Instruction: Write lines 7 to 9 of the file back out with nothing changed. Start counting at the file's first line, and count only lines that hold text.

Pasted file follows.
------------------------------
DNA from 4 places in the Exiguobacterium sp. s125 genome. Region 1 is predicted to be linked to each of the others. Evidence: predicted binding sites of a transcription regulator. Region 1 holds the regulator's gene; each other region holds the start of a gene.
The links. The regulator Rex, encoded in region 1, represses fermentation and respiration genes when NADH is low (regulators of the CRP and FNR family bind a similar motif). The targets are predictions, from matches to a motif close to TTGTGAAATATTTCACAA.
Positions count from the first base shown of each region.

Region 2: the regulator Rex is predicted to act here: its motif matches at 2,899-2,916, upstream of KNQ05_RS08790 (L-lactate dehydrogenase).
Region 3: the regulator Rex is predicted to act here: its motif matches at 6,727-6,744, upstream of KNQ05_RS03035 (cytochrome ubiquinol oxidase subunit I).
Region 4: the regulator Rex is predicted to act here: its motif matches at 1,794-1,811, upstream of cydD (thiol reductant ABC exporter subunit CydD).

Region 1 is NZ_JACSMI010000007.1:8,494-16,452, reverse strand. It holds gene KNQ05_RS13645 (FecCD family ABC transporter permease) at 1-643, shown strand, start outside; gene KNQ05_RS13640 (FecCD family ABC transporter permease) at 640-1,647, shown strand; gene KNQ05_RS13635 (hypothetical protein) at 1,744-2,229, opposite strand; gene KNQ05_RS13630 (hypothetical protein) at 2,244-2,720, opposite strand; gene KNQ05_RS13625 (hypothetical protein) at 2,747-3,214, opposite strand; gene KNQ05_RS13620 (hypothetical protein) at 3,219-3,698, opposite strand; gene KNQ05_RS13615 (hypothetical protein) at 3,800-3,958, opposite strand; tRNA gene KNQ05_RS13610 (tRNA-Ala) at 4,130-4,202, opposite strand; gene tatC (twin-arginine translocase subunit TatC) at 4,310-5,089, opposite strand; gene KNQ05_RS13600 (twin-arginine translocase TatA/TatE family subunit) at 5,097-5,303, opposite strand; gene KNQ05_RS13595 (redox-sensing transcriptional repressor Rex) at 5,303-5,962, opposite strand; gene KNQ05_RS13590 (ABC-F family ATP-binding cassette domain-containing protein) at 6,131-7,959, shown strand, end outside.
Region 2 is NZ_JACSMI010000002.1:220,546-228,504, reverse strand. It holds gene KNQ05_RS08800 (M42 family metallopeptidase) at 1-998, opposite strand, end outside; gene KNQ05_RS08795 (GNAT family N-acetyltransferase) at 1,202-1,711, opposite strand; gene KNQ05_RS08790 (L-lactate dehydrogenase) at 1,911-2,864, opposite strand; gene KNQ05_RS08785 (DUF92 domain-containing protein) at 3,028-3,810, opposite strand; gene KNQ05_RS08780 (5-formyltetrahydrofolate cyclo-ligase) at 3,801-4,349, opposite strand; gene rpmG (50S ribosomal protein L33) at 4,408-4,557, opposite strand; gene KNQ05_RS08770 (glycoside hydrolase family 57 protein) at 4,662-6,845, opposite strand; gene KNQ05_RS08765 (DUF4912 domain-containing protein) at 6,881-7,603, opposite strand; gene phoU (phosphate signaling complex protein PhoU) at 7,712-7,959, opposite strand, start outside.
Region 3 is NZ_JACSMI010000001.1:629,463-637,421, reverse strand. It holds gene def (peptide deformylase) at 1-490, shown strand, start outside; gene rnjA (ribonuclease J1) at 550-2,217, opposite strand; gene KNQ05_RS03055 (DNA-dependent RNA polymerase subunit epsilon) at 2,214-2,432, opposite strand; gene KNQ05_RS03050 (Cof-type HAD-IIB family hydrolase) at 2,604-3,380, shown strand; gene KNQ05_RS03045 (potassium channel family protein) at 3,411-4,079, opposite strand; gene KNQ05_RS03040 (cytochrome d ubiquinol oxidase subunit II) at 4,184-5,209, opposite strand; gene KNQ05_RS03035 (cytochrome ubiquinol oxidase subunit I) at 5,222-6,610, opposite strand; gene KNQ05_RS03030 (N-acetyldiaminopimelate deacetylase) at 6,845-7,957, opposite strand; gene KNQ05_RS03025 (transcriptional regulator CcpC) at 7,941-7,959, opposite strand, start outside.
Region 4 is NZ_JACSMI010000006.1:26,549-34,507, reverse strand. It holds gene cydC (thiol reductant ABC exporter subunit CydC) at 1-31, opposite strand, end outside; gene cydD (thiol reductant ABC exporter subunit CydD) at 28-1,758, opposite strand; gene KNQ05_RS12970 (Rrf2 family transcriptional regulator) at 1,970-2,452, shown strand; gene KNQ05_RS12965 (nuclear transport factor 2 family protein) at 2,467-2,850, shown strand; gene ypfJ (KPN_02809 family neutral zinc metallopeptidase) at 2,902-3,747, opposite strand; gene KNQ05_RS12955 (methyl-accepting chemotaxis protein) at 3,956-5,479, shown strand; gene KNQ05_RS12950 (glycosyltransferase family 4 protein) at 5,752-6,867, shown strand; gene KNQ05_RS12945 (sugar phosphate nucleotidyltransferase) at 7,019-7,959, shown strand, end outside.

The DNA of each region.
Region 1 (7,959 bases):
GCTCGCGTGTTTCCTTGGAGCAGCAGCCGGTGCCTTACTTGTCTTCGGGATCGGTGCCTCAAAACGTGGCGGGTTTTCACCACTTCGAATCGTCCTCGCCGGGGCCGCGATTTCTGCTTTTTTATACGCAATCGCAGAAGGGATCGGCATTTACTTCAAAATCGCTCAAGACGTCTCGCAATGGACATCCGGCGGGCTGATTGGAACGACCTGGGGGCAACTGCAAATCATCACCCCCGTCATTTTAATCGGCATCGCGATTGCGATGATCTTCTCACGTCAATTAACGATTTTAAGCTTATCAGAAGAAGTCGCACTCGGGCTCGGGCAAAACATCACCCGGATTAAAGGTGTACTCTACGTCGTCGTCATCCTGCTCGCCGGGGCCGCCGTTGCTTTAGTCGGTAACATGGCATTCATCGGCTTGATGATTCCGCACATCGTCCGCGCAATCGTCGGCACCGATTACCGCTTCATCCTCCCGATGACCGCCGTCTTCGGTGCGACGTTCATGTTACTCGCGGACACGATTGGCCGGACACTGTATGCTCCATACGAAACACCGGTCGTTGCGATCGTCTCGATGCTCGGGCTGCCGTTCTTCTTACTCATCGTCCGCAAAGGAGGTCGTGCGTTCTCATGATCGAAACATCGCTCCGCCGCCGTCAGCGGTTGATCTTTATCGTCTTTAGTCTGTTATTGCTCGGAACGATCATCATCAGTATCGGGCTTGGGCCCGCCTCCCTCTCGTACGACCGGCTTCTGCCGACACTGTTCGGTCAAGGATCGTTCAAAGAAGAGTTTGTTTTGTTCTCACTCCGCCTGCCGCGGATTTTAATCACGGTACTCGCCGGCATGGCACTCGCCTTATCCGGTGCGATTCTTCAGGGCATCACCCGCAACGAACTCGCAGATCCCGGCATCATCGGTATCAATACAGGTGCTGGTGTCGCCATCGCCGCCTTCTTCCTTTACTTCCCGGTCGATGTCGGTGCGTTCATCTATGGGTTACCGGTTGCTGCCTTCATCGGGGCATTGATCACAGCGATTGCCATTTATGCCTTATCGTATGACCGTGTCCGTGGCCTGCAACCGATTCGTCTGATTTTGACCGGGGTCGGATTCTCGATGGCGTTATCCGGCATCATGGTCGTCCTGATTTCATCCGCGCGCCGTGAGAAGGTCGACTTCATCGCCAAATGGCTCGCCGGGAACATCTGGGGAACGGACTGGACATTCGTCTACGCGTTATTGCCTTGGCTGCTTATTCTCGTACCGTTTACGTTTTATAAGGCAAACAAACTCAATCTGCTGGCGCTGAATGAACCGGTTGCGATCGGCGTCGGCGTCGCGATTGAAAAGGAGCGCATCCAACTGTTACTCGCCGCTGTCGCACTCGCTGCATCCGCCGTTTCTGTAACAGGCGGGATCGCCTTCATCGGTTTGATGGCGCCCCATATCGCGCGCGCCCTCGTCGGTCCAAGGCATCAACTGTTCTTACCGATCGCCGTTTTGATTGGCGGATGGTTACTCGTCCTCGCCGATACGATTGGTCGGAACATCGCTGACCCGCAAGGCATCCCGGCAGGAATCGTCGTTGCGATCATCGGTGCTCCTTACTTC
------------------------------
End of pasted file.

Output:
Region 1 is NZ_JACSMI010000007.1:8,494-16,452, reverse strand. It holds gene KNQ05_RS13645 (FecCD family ABC transporter permease) at 1-643, shown strand, start outside; gene KNQ05_RS13640 (FecCD family ABC transporter permease) at 640-1,647, shown strand; gene KNQ05_RS13635 (hypothetical protein) at 1,744-2,229, opposite strand; gene KNQ05_RS13630 (hypothetical protein) at 2,244-2,720, opposite strand; gene KNQ05_RS13625 (hypothetical protein) at 2,747-3,214, opposite strand; gene KNQ05_RS13620 (hypothetical protein) at 3,219-3,698, opposite strand; gene KNQ05_RS13615 (hypothetical protein) at 3,800-3,958, opposite strand; tRNA gene KNQ05_RS13610 (tRNA-Ala) at 4,130-4,202, opposite strand; gene tatC (twin-arginine translocase subunit TatC) at 4,310-5,089, opposite strand; gene KNQ05_RS13600 (twin-arginine translocase TatA/TatE family subunit) at 5,097-5,303, opposite strand; gene KNQ05_RS13595 (redox-sensing transcriptional repressor Rex) at 5,303-5,962, opposite strand; gene KNQ05_RS13590 (ABC-F family ATP-binding cassette domain-containing protein) at 6,131-7,959, shown strand, end outside.
Region 2 is NZ_JACSMI010000002.1:220,546-228,504, reverse strand. It holds gene KNQ05_RS08800 (M42 family metallopeptidase) at 1-998, opposite strand, end outside; gene KNQ05_RS08795 (GNAT family N-acetyltransferase) at 1,202-1,711, opposite strand; gene KNQ05_RS08790 (L-lactate dehydrogenase) at 1,911-2,864, opposite strand; gene KNQ05_RS08785 (DUF92 domain-containing protein) at 3,028-3,810, opposite strand; gene KNQ05_RS08780 (5-formyltetrahydrofolate cyclo-ligase) at 3,801-4,349, opposite strand; gene rpmG (50S ribosomal protein L33) at 4,408-4,557, opposite strand; gene KNQ05_RS08770 (glycoside hydrolase family 57 protein) at 4,662-6,845, opposite strand; gene KNQ05_RS08765 (DUF4912 domain-containing protein) at 6,881-7,603, opposite strand; gene phoU (phosphate signaling complex protein PhoU) at 7,712-7,959, opposite strand, start outside.
Region 3 is NZ_JACSMI010000001.1:629,463-637,421, reverse strand. It holds gene def (peptide deformylase) at 1-490, shown strand, start outside; gene rnjA (ribonuclease J1) at 550-2,217, opposite strand; gene KNQ05_RS03055 (DNA-dependent RNA polymerase subunit epsilon) at 2,214-2,432, opposite strand; gene KNQ05_RS03050 (Cof-type HAD-IIB family hydrolase) at 2,604-3,380, shown strand; gene KNQ05_RS03045 (potassium channel family protein) at 3,411-4,079, opposite strand; gene KNQ05_RS03040 (cytochrome d ubiquinol oxidase subunit II) at 4,184-5,209, opposite strand; gene KNQ05_RS03035 (cytochrome ubiquinol oxidase subunit I) at 5,222-6,610, opposite strand; gene KNQ05_RS03030 (N-acetyldiaminopimelate deacetylase) at 6,845-7,957, opposite strand; gene KNQ05_RS03025 (transcriptional regulator CcpC) at 7,941-7,959, opposite strand, start outside.